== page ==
Raman spectroscopy is a spectroscopic technique used to observe vibrational, rotational, and other low-frequency modes in a system. Raman spectroscopy is commonly used in chemistry to provide a fingerprint by which molecules can be identified.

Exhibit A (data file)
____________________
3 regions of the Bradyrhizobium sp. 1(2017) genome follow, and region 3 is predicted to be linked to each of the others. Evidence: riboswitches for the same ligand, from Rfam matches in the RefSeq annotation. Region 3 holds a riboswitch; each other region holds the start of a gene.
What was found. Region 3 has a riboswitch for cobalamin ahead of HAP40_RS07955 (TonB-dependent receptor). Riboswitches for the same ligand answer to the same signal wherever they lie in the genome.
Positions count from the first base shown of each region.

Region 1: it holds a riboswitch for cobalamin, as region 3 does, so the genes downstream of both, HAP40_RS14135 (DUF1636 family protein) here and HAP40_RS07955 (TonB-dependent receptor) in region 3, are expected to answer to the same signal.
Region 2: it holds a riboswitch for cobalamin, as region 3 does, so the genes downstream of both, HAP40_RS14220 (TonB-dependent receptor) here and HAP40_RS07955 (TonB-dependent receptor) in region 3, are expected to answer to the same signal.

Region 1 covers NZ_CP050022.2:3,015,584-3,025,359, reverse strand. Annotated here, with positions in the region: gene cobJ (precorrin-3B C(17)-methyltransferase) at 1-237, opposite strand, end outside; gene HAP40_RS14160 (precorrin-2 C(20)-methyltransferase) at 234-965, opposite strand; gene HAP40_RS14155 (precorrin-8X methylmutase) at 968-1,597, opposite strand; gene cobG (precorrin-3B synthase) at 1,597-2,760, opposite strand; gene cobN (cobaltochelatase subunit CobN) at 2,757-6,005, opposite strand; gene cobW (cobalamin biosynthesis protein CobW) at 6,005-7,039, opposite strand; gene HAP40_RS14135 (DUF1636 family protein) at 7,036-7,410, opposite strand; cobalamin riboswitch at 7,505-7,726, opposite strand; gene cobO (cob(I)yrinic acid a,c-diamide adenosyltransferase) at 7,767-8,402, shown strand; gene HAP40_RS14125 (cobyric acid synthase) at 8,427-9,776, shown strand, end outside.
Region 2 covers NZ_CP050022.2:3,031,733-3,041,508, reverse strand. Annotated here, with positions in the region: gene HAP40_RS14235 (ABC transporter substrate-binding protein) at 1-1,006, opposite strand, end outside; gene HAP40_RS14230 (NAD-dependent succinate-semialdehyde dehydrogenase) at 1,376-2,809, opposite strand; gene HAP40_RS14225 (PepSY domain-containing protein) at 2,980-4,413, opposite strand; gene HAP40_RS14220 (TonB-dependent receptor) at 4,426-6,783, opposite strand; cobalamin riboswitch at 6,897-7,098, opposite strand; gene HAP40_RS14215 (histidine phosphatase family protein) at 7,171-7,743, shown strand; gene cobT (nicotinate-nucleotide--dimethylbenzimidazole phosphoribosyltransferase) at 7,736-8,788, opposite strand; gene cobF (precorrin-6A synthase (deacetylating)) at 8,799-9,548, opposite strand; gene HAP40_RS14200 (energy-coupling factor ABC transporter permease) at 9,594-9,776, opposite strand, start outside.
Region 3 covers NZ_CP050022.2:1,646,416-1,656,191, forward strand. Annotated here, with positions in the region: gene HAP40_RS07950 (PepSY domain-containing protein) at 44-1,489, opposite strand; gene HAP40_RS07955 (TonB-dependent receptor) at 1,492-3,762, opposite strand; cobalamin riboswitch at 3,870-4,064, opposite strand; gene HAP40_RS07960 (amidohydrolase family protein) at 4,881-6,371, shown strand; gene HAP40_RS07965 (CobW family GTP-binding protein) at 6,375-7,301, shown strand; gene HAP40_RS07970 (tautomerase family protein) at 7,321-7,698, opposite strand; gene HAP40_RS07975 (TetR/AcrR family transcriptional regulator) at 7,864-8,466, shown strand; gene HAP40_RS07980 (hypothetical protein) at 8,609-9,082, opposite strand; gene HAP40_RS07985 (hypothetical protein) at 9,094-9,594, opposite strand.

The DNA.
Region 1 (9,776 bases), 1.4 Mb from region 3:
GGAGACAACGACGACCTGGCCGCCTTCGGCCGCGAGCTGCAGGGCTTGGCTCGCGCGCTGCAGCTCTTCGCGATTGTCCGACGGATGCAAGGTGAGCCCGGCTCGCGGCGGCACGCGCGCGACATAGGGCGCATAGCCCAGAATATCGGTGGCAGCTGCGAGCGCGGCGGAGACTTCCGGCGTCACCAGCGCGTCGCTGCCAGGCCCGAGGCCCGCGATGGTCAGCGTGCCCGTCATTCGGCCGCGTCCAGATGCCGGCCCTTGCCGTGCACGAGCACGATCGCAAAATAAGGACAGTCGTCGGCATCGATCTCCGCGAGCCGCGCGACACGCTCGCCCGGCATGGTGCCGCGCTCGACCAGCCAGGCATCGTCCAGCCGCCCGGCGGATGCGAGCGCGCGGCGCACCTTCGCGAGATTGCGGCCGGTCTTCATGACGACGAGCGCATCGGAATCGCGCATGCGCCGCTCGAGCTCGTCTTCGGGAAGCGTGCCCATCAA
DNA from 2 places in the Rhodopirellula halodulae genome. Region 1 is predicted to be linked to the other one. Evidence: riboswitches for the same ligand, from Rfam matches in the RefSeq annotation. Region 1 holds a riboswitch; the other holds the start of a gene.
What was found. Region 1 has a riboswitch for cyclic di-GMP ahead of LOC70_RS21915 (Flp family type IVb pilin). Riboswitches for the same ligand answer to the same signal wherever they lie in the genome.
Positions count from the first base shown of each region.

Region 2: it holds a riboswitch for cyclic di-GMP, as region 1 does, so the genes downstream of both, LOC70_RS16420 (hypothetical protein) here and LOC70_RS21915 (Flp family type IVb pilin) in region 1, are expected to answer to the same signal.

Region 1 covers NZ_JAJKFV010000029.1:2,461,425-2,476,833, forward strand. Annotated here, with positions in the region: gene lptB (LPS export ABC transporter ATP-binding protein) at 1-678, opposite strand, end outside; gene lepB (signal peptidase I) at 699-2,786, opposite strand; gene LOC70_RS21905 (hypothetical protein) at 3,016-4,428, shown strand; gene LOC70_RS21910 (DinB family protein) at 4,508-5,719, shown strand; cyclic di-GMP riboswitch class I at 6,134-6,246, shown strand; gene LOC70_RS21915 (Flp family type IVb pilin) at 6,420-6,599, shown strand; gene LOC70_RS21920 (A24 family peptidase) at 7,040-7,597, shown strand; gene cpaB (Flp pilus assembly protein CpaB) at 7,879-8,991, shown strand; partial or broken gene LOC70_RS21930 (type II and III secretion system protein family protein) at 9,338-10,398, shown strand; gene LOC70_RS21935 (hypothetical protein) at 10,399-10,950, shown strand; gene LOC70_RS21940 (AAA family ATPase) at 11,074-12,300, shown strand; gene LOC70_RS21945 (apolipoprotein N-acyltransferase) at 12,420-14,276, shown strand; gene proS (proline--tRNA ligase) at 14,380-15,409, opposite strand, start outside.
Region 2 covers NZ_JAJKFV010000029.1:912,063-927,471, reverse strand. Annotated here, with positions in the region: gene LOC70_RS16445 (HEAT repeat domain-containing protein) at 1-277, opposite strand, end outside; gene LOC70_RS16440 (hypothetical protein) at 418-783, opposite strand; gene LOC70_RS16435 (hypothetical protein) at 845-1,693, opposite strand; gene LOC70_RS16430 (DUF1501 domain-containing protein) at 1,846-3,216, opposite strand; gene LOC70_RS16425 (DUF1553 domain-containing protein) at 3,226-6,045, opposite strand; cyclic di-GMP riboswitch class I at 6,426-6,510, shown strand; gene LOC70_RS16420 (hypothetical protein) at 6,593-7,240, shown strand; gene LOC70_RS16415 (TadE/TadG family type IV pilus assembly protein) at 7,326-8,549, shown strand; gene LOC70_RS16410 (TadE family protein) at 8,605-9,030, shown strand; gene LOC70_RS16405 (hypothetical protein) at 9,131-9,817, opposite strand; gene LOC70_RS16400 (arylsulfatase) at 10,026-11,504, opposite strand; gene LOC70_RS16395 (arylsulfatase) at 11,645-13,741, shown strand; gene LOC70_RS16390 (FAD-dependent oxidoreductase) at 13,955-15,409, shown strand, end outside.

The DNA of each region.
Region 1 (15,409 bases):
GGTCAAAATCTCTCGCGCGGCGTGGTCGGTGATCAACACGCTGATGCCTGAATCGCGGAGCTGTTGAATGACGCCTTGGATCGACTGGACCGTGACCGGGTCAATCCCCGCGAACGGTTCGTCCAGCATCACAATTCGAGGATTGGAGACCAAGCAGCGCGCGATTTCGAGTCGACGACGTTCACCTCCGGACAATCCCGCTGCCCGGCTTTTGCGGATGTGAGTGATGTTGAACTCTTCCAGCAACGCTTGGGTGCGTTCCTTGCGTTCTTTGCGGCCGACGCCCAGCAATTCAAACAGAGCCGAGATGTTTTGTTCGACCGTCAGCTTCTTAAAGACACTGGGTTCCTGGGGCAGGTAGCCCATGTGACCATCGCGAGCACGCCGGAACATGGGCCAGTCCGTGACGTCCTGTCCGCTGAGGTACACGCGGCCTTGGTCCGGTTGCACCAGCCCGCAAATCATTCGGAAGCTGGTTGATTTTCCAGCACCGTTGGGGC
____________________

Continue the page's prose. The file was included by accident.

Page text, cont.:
It relies on inelastic scattering, or Raman scattering, of monochromatic light, usually from a laser in the visible, near infrared, or near ultraviolet range. The laser light interacts with molecular vibrations, phonons or other excitations in the system, resulting in the energy of the laser photons being shifted up or down. The shift in energy gives information about the vibrational modes in the system. Infrared spectroscopy yields similar, but complementary, information.